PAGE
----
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Vicksburg, 1863

4.03 of 5 stars 4.03  ·  rating details  ·  504 ratings  ·  47 reviews
In this thrilling narrative history of the Civil War’s most strategically important campaign, Winston Groom describes the bloody two-year grind that started when Ulysses S. Grant began taking a series of Confederate strongholds in 1861, climaxing with the siege of Vicksburg two years later. For Grant and the Union it was a crucial success that captured the Mississippi Rive ...more
Paperback, 512 pages
Published April 20th 2010 by Vintage (first published January 1st 2009)
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Does this scenario sound familiar: a society riven by controversy with each side taking increasingly rigid positions; a new form of communications technology that permits news to travel in seconds which used to require days, Supreme Court decisions that seem to feed the flames of divisiveness, and massive immigration from other countries seeking filling the need for cheap labor in factories and farms. Such was the situation just before the Civil War. Slavery was the issue, the telegraph provided ...more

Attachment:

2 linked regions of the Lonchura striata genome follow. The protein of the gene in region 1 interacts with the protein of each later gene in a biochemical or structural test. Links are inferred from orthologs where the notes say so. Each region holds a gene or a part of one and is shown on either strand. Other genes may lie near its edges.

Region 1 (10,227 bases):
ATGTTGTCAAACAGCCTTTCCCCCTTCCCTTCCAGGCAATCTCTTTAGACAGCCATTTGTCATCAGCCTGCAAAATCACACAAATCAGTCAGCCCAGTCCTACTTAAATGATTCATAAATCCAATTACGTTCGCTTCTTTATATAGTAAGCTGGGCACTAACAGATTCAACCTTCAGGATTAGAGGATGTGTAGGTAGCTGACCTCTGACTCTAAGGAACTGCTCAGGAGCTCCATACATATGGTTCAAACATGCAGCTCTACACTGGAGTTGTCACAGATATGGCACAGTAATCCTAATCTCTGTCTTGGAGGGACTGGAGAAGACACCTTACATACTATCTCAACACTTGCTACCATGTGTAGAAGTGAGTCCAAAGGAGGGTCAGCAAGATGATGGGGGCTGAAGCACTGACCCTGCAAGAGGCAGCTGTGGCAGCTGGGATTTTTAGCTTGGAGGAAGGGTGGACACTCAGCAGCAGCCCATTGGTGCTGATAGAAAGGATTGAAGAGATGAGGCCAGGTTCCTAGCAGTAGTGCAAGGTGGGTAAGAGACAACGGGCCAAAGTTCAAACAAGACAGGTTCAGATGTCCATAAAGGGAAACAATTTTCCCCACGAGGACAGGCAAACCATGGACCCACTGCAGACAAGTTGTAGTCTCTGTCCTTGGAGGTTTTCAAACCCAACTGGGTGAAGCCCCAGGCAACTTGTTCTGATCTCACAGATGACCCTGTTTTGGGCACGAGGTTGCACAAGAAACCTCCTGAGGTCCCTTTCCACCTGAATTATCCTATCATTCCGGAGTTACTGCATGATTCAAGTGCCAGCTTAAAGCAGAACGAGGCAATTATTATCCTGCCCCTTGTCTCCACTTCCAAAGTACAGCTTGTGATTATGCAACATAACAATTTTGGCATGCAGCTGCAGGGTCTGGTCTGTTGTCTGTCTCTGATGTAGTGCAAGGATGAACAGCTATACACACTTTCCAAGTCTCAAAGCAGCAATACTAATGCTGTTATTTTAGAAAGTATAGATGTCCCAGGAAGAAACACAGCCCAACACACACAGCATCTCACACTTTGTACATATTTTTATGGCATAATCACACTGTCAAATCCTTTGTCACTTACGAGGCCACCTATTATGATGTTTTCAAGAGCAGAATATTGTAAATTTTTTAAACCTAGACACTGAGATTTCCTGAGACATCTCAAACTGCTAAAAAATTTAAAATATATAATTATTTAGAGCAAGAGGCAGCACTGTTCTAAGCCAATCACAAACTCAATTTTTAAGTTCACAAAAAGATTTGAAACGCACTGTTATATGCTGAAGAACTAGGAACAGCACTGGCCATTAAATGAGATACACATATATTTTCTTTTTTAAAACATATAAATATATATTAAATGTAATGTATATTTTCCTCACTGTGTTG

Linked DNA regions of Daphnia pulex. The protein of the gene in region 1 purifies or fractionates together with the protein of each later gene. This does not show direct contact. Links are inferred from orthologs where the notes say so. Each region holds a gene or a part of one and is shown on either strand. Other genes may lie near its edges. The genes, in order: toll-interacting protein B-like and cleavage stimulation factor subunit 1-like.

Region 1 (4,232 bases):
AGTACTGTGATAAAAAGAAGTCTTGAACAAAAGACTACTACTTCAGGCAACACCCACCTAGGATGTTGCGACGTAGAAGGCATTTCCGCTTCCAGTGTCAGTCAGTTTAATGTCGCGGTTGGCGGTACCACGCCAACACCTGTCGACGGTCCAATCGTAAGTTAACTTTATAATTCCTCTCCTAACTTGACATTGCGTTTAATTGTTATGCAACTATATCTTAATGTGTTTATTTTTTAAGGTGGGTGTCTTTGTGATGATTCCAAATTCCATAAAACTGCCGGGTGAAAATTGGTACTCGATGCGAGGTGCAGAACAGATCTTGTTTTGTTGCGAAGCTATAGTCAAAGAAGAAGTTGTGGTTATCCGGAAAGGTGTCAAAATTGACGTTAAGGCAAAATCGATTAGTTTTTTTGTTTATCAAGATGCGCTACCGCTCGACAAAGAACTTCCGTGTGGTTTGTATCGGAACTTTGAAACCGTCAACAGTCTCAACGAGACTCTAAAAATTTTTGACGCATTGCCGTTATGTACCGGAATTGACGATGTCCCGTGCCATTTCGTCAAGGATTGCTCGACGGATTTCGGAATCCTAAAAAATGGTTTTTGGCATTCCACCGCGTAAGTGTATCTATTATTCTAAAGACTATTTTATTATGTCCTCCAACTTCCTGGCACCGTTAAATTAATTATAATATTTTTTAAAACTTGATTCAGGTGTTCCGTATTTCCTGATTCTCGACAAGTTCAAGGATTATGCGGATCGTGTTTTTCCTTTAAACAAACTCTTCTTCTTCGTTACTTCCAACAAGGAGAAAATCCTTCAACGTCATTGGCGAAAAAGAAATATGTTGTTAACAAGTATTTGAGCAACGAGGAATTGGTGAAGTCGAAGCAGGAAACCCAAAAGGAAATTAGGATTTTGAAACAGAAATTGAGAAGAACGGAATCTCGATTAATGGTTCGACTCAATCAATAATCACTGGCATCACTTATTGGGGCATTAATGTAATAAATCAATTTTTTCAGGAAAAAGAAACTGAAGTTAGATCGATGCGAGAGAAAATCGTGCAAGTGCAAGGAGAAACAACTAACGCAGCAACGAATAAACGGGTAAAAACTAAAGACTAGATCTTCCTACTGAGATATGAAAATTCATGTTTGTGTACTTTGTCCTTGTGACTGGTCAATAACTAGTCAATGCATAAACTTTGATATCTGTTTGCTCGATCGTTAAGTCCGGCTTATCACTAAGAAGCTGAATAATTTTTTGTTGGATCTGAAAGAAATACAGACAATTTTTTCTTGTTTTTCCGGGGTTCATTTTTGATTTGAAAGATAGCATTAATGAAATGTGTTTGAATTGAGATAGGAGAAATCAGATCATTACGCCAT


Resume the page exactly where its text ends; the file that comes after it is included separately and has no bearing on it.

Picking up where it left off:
To Mr. Groom's critics . . . Leave him alone, what's wrong with being a good storyteller? Maybe history would be more appreciated if it was well told. My takeaways . . .
* As in Grant's memoirs I was struck by the role of the navy in the Civil War, of course and especially in the battles for the Mississippi
* All sorts of commanders and troops tried to conquer Vicksburg a total of 9 times. After the last such failure came the siege.
* Pemberton is much villified, and often rightly so. His commande
My family and I took a road trip that included many of the battlefields of Grant's move south in 1862 and 1863, culminating in the siege of Vicksburg; the south finally capitulated on July 4, 1863.